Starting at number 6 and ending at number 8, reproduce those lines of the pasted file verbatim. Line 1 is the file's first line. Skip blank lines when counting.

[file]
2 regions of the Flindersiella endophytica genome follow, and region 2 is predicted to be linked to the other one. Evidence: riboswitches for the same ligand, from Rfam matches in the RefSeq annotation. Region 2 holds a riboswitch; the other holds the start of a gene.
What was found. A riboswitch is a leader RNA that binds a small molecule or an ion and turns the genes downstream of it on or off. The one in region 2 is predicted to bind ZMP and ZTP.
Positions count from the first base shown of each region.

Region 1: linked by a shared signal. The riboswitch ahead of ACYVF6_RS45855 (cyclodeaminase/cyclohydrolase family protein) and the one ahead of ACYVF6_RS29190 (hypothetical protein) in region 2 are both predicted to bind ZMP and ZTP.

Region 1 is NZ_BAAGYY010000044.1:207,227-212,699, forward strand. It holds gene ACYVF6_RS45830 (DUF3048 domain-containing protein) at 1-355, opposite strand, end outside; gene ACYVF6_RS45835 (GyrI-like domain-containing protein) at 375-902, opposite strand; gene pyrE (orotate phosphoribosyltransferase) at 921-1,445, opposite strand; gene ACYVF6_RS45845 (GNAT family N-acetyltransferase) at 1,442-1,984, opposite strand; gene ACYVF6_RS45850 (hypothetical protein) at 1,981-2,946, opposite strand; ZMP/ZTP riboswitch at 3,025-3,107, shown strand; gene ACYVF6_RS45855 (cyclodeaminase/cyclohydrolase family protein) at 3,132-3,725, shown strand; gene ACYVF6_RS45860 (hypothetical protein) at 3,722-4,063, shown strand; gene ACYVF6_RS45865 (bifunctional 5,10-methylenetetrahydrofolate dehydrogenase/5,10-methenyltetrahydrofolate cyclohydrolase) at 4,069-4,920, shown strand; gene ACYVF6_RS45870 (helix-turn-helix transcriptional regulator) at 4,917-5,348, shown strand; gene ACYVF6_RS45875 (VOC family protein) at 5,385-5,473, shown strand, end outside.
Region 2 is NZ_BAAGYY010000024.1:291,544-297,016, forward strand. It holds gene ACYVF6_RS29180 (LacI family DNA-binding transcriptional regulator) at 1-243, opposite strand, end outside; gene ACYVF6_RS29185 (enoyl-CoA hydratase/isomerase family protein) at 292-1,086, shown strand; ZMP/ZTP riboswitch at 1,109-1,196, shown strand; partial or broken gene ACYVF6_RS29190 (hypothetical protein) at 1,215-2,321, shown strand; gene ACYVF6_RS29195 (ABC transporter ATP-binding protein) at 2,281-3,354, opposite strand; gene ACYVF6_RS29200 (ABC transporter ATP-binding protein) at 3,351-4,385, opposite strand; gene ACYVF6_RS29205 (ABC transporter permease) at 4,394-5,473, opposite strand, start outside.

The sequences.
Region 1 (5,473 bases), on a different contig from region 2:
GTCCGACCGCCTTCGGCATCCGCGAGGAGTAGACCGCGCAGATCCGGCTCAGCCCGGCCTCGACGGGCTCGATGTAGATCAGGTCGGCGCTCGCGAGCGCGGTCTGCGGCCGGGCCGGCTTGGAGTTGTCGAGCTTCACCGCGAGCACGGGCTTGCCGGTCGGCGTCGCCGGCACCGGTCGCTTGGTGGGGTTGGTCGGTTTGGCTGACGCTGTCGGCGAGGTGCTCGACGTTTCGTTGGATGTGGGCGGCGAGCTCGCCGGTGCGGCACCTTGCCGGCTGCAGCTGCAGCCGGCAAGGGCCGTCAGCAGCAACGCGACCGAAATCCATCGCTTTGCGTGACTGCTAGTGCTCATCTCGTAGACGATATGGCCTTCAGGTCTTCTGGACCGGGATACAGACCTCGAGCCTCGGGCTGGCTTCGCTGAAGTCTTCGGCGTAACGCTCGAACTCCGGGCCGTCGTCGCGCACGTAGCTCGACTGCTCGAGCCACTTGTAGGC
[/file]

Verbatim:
Region 2 is NZ_BAAGYY010000024.1:291,544-297,016, forward strand. It holds gene ACYVF6_RS29180 (LacI family DNA-binding transcriptional regulator) at 1-243, opposite strand, end outside; gene ACYVF6_RS29185 (enoyl-CoA hydratase/isomerase family protein) at 292-1,086, shown strand; ZMP/ZTP riboswitch at 1,109-1,196, shown strand; partial or broken gene ACYVF6_RS29190 (hypothetical protein) at 1,215-2,321, shown strand; gene ACYVF6_RS29195 (ABC transporter ATP-binding protein) at 2,281-3,354, opposite strand; gene ACYVF6_RS29200 (ABC transporter ATP-binding protein) at 3,351-4,385, opposite strand; gene ACYVF6_RS29205 (ABC transporter permease) at 4,394-5,473, opposite strand, start outside.

The sequences.
Region 1 (5,473 bases), on a different contig from region 2: